Tim Kahl is the author of Possessing Yourself (Word Tech Press, 2009). He has published work in Prairie Schooner,American Letters & Commentary, Berkeley Poetry Review, Fourteen Hills, George Washington Review, Illuminations, Indiana Review, Limestone, Nimrod, Ninth Letter, Notre Dame Review, South Dakota Quarterly, The Journal, Parthenon West Review, The Spoon River Poetry Review, The Texas Review, and many other journals in the U.S. He has translated German poet Rolf Haufs, Austrian avant-gardist, Friederike Mayröcker; Brazilian poets, Lêdo Ivo and Marly de Oliveira; and the poems of the Portuguese language’s only Nobel Laureate, José Saramago. He also appears as Victor Schnickelfritz at the video, poetry and poetics blog The Great American Pinup. Additionally, he is the editor for Bald Trickster Press, which is dedicated to works of poetry in translation into English. He is vice president of The Sacramento Poetry Center, Sacramento’s 30-year-old, independent literary organization, where he hosts and organizes the reading series there.

Margaret MacInnis lives and writes in Iowa City. Her most recent work appears in Alaska Quarterly Review and The Gettysburg Review. Two of her essays received notable mentions from Best American Essays 2009 and Best American Non-Required Reading 2009. SWEET LIFE, a memoir, is forthcoming.

Far From Algiers, Djelloul Marbrook’s first book of poems, won the Stan and Tom Wick Prize in 2007 and was published by Kent State University Press. His short story, “Artists Hill”, adapted from an unpublished novel, won the 2008 Literal Latté first prize in fiction. His poems have been published in The American Poetry Review, Barrow Street, Oberon, The Ledge, The Same and other journals. He is a retired newspaper editor and lives with his wife, Marilyn, in the mid-Hudson Valley of New York.

Jessica McCaughey studies creative nonfiction in George Mason University’s MFA program in Fairfax, Virginia, where she also teaches undergraduate English. Her essays have appeared or are forthcoming in flashquake and The Colorado Review.

elena minor’s work has been published or is forthcoming in RHINO,
Quercus Review, Puerto del Sol, Diner, Verdad, Mandorla, OCHO, Segue, Poetry Midwest, Writers At Work, Passager, 26
and The Big Ugly Review, among others. She is the founding editor of PALABRA A Magazine of Chicano & Latino Literary Art.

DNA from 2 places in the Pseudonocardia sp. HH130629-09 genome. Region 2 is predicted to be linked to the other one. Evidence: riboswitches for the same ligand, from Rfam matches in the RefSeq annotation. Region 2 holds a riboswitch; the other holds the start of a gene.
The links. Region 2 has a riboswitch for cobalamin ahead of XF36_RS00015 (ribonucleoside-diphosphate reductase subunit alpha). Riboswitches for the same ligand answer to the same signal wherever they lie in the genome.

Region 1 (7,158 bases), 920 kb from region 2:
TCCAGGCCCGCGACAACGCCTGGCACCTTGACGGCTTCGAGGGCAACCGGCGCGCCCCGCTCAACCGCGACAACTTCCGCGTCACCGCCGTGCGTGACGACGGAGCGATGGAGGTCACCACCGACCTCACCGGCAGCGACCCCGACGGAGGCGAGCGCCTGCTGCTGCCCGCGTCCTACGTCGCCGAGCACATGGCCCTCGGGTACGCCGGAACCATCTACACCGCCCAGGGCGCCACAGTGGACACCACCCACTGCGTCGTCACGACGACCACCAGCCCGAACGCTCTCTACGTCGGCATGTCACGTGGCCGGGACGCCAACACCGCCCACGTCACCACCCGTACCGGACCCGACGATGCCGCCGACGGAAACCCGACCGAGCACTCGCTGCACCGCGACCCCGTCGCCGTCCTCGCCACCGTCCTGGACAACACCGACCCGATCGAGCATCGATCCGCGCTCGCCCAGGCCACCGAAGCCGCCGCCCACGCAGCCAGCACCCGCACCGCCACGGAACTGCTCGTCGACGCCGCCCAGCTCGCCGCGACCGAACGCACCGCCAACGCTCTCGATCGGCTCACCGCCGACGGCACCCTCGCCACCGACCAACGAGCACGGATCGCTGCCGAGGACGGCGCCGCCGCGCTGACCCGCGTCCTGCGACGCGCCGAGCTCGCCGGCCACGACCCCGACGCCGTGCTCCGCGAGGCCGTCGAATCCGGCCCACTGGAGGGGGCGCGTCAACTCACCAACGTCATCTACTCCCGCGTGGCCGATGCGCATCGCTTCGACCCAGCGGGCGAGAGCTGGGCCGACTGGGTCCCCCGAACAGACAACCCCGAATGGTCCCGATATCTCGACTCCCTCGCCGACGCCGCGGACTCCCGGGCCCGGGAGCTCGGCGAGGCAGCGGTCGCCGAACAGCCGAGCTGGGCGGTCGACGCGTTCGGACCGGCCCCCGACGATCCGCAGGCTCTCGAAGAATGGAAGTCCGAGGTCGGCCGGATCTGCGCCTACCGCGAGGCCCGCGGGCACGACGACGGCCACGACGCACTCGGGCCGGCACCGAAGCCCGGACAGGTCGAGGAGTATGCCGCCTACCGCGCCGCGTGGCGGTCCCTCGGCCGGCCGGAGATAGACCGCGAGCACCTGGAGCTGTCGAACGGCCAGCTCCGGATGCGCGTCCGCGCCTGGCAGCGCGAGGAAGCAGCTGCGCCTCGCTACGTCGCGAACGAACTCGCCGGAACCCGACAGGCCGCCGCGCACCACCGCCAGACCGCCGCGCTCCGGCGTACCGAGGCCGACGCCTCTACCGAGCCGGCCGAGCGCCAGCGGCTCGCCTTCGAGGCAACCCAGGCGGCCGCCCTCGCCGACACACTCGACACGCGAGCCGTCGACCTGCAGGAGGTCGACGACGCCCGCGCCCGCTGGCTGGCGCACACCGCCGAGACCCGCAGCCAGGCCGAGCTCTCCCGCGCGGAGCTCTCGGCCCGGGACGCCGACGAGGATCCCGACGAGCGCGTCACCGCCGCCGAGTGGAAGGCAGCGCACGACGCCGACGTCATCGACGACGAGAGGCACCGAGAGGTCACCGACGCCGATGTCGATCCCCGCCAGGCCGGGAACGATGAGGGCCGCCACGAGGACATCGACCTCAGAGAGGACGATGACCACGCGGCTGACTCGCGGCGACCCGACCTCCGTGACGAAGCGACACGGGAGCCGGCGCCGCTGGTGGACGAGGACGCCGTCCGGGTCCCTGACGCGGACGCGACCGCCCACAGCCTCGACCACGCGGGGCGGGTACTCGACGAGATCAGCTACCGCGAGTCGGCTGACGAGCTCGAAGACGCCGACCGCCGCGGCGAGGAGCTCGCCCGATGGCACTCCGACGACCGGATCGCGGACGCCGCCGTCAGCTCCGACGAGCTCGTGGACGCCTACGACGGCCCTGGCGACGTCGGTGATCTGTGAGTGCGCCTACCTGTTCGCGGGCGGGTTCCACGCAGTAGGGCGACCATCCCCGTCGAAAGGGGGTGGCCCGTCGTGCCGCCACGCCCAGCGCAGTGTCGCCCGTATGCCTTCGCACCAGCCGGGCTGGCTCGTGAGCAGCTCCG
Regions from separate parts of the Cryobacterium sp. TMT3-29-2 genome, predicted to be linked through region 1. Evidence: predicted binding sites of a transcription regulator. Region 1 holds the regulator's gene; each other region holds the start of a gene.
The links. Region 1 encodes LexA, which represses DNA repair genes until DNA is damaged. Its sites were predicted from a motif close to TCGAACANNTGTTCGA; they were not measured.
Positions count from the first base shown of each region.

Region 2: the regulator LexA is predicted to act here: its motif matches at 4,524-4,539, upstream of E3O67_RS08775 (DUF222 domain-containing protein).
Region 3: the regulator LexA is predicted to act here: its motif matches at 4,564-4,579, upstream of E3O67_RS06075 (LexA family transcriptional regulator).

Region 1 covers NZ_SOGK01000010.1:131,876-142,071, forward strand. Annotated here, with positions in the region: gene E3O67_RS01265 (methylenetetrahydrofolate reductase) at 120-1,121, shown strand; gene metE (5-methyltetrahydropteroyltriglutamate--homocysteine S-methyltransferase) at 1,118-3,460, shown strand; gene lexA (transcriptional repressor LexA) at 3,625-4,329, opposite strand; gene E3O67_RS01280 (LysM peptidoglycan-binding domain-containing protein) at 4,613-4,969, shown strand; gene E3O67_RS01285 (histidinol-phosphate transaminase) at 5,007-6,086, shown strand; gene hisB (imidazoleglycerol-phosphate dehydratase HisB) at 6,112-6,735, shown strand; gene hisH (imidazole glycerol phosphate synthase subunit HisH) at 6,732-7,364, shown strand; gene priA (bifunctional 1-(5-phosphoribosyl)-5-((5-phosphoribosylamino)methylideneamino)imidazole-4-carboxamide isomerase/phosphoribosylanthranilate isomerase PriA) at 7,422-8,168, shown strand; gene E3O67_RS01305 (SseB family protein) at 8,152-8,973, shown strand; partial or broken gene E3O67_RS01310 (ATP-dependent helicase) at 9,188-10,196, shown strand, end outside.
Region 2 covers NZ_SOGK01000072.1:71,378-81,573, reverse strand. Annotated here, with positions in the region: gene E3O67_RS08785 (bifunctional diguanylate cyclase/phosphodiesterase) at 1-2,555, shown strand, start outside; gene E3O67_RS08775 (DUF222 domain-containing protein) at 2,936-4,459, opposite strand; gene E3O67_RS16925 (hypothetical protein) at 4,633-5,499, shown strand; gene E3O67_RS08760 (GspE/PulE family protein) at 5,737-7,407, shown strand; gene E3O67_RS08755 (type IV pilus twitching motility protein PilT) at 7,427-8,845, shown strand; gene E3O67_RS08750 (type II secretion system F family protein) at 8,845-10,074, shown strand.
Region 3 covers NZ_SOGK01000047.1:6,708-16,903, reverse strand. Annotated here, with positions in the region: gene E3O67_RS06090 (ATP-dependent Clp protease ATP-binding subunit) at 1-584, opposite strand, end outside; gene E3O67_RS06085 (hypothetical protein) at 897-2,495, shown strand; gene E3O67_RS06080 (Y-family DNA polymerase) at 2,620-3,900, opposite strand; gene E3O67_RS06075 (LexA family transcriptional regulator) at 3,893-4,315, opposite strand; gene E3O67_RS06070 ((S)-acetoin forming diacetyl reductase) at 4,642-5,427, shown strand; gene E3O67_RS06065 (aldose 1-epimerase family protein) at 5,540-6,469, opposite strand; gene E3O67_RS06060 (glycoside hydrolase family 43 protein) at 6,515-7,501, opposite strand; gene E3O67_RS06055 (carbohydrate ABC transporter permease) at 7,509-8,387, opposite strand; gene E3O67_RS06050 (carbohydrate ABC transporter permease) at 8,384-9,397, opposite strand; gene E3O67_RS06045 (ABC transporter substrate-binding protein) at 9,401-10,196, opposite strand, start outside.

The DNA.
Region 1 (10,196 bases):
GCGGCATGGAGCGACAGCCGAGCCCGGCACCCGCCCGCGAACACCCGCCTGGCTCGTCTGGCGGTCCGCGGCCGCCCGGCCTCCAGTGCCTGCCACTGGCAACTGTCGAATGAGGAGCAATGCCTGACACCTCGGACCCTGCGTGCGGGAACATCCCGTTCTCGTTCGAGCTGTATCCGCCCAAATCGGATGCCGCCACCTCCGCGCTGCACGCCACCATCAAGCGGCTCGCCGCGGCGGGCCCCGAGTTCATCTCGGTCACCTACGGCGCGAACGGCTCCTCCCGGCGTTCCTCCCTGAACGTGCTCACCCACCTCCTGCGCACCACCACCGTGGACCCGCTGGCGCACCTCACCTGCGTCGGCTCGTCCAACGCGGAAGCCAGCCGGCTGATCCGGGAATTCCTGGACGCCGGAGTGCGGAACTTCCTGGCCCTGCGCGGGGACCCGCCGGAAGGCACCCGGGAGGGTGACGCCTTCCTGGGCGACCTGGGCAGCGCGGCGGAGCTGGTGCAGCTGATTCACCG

April Monroe lives with her three children and husband in Fairbanks, Alaska, where she is completing her undergraduate degree in English at the University of Alaska. Her nonfiction has recently appeared in Brevity, and she is currently working on a memoir called Where We Live Now. She can be reached at april@aprilmonroe.com

Melissa Moorer is in graduate school, trying to get her PhD in geography, believe it or not. She used to be (and sort of still is) in an indie band called lipkandy. One of her stories was nominated for a Pushcart, but didn’t win. She worked in  advertising in NYC for many years, but chose to use her powers for good rather than evil and quit. Good doesn’t pay nearly as well, but the hours are much better.

Steve Roggenbuck has poems published or forthcoming in Cricket Online Review, nthposition, and Word For/ Word. He lives in
Michigan and blogs at //steveroggenbuck.blogspot.com.

Ranbir Sidhu is a winner of the Pushcart Prize in fiction and a 2008 recipient of a NYFA Fellowship in fiction. His stories appear in Fence, The Georgia Review, The Missouri Review, Zyzzyva and other journals. He is also a playwright and is the author of three full-length plays. One of these, Conquistadors, is an adaptation of the story “Sanskrit,” published here. He is a 2009/10 recipient of a theater commission by the New York State Council for the Arts for a work on the Partition of India and Pakistan and has recently completed a novel.

Jen Stockdale is an MFA candidate at the University of Notre Dame. She teaches writing at Indiana University South Bend. Her work has been published in Salt Hill.

A native St. Louisan, Valerie Witte received her MFA in Writing from the
University of San Francisco. Her poetry has appeared in Eleven
Eleven
, Switchback, and can also be found in The Lone Mountain Anthology, published by Achiote Press. She is currently a a member of Kelsey Street Press, as well as the g.e. collective in San Francisco. Read more of her work at valeriewitte.squarespace.com.